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Sensors in Collaboration Increase Individual Potentialities

Department of Software Engineering and Artificial Intelligence, Faculty of Informatics, University Complutense of Madrid, 28040 Madrid, Spain
Sensors 2012, 12(4), 4892-4896;
Submission received: 6 April 2012 / Accepted: 12 April 2012 / Published: 13 April 2012
(This article belongs to the Special Issue Collaborative Sensors)

Different applications require different sensor technologies and methods to achieve specific goals. Particular sensor designs are focused on solving problems. It is well-known that individual sensors can be limited when complex problems or applications are involved or the application requires sensing in different locations or even different geographical areas.

We could think of robotic applications where vision, ultrasounds or tactile technologies among others are considered as a whole with the goal of navigation and exploration. Individual sensors are insufficient for achieving the goal, but in collaboration the objective can be achieved and even with high effectiveness. Some sensor devices are arrays of single elements, such as tactile or electronic-noses. In both cases, sensors are related to a specific location. On the contrary, some applications are based on the distribution of sensors at different locations, interconnected under a network for collaboration. At each specific location different sensors can be working in collaboration.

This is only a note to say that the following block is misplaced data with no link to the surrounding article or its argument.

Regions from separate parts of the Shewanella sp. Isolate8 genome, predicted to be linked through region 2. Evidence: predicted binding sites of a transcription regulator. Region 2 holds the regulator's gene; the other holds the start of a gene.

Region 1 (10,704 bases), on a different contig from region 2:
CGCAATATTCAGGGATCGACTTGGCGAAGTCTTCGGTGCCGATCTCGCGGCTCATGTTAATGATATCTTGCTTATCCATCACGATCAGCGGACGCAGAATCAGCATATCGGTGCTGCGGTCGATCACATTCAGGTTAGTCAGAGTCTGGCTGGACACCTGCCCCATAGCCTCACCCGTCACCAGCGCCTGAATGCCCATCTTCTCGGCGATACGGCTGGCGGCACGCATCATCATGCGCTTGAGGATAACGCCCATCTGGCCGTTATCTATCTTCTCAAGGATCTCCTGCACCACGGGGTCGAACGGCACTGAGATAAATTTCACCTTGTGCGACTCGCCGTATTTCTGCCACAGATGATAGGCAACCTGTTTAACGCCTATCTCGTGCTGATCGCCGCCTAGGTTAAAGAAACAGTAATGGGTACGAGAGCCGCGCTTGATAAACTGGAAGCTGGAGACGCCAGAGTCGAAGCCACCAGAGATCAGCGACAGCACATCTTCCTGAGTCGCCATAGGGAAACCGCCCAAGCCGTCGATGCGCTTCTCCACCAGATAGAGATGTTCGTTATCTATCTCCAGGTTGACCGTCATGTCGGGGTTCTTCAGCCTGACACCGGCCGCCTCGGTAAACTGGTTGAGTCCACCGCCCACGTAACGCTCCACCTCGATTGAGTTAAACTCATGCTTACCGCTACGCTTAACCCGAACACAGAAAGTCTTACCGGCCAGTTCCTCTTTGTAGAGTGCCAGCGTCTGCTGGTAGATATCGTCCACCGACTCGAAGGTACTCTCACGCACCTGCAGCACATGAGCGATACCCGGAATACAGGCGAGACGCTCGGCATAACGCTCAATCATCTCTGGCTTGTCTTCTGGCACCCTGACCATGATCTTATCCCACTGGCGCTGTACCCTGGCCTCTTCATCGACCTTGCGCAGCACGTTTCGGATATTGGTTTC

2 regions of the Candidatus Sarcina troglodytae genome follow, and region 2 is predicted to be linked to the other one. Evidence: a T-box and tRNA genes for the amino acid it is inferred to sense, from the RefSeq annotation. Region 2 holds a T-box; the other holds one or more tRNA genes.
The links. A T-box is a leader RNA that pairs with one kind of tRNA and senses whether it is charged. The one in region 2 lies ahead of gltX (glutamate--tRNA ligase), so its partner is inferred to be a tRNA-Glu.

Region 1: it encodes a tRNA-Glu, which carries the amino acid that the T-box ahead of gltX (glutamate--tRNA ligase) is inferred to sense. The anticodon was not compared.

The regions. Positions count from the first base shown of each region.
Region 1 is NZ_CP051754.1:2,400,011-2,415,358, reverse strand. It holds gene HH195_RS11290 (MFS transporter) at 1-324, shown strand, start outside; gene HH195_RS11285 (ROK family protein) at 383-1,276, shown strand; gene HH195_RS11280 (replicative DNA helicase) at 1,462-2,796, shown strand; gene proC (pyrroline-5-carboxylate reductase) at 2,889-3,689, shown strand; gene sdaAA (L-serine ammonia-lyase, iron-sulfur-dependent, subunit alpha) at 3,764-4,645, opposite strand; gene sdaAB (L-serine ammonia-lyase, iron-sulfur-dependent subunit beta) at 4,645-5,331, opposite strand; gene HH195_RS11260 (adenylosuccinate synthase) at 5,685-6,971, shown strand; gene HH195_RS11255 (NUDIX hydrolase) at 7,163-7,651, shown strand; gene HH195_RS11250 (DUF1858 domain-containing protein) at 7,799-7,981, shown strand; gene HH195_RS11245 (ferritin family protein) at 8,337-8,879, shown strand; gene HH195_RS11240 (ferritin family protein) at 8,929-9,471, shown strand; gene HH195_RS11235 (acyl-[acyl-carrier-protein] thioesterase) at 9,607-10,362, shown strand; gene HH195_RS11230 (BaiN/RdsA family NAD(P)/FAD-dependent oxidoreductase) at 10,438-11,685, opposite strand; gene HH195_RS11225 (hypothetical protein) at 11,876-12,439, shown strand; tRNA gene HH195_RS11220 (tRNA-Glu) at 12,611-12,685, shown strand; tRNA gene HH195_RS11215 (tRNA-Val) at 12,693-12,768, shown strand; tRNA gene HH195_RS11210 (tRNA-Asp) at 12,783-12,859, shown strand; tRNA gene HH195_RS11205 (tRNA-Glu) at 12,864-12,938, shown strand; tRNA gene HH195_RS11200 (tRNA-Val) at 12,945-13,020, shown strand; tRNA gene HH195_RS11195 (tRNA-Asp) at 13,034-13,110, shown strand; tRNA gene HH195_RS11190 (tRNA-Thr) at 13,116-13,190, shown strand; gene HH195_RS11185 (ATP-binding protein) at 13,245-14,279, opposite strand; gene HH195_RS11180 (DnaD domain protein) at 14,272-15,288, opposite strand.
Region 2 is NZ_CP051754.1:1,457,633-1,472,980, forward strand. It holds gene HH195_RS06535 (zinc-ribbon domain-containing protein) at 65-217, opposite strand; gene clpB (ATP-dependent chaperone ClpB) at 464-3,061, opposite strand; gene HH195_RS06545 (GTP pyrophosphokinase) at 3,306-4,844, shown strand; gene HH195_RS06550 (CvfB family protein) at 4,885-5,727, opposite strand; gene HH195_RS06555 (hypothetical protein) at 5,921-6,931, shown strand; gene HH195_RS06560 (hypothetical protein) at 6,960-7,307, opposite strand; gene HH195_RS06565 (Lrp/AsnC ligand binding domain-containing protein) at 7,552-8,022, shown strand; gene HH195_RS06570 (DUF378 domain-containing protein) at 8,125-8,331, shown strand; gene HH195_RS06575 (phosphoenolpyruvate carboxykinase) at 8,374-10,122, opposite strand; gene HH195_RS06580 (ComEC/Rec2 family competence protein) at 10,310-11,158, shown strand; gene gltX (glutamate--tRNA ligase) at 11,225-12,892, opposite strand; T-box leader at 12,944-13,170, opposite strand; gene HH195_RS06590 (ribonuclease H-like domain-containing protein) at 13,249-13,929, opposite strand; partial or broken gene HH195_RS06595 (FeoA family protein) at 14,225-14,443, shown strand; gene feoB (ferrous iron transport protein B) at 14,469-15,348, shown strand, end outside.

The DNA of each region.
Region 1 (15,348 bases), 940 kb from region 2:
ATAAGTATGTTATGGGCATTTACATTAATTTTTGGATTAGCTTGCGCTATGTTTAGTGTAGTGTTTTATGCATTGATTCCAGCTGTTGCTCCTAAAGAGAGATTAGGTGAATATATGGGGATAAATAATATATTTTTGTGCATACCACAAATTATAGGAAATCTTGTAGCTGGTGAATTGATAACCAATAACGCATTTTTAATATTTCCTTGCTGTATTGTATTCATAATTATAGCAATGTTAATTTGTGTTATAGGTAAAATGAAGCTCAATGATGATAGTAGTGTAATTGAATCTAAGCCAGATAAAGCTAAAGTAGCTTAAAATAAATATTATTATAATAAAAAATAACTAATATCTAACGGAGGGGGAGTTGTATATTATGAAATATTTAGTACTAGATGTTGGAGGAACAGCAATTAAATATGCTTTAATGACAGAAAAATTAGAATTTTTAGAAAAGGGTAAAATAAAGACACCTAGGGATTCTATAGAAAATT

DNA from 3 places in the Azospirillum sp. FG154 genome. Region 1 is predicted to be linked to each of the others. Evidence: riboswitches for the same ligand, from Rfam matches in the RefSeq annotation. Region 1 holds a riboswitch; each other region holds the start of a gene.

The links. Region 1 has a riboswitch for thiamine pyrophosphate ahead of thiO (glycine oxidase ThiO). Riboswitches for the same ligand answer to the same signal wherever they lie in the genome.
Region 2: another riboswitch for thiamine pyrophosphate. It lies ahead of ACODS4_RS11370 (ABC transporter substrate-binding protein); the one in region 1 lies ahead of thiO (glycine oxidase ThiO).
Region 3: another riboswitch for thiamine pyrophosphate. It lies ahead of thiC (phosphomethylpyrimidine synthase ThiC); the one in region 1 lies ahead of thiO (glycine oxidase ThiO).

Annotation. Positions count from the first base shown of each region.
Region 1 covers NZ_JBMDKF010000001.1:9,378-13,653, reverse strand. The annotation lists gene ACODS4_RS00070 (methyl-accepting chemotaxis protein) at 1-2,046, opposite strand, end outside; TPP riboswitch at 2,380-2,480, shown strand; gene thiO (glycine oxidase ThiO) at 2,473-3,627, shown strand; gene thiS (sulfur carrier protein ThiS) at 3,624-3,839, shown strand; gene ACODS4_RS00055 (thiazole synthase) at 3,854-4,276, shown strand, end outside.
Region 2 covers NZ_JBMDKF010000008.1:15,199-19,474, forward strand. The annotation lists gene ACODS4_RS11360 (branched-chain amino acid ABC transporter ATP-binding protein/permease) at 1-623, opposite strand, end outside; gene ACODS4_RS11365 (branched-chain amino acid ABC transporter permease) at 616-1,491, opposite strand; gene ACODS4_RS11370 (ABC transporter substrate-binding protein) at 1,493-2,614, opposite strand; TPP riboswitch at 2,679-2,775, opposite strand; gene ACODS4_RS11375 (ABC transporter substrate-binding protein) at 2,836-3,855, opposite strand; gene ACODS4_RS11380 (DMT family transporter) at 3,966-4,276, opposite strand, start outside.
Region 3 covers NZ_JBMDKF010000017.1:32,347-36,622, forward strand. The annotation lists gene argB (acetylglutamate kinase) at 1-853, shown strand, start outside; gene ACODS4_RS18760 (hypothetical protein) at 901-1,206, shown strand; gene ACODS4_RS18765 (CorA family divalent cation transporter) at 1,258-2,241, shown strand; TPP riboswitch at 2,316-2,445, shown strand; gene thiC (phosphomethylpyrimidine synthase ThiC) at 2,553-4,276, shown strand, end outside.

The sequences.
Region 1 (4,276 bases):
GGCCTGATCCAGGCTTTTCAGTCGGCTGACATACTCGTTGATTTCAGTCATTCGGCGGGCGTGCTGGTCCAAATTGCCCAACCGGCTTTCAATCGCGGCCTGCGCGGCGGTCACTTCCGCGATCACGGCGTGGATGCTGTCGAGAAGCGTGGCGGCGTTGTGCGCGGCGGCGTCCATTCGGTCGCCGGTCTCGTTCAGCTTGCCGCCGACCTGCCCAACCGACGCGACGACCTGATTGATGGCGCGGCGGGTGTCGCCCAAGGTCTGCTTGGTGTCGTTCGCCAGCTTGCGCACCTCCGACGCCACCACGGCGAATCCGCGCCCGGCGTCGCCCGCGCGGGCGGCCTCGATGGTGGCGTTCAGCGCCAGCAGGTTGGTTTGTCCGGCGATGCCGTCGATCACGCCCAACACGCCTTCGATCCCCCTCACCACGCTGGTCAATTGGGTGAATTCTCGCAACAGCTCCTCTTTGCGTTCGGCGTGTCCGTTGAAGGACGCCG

Works on this special issue cover the topic of collaborative sensors under different configurations, always enhancing and improving performances of individual sensors, based on the fusion of the information provided by the different sensors. Different categories and specific applications are considered, where each work is assigned to one or more specific categories and listed in the appropriate references section.

Wireless Sensor Networks (WSN)

(1) coverage precedence routing algorithm, ensuring full functionality, for quality of service in WSN, [1]; (2) Diffusion-based Expectation-Maximization algorithm for energy-efficient solution in WSN [2]; (3) trust Index based Subtract on Negative Add on Positive (TISNAP) localization algorithm for multiple event source localization using binary information from the sensor nodes in WSN [3]; (4) collaborative localization algorithms for nodes in WSN without GPS [4]; (5) prediction (data not sent to the sink node) accuracy for data reduction in WSN [5]; (6) grid-based distributed event detection scheme for WSN [6]; (7) WSNs for intelligent transportation systems [7]; remote testbed with WSN and mobile robots equipped with a set of low-cost off-the-shelf sensors for cooperative perception [8]; (8) wireless body area networks for monitoring health parameters are useful for transmitting data externally [9]; (9) distributed and formula-based bilateration algorithm used to provide initial set of locations in WSN [10]; (10) Artificial neural network to estimate the location of a mobile station in wireless communication systems [11]; (11) WSN and minimax method in early detection to neutralize intruders in strategic installations [12].

Medicine and Health Services

(1) wireless wearable and ambient sensors that cooperate to monitor person's vital signs such as heart rate and blood pressure during daily activities [13]; (2) body sensor networks with wireless technology can be used for the acquisition of health related information, which is transmitted to an external gateway, such as a PDA [14]

Inertial Measurement Units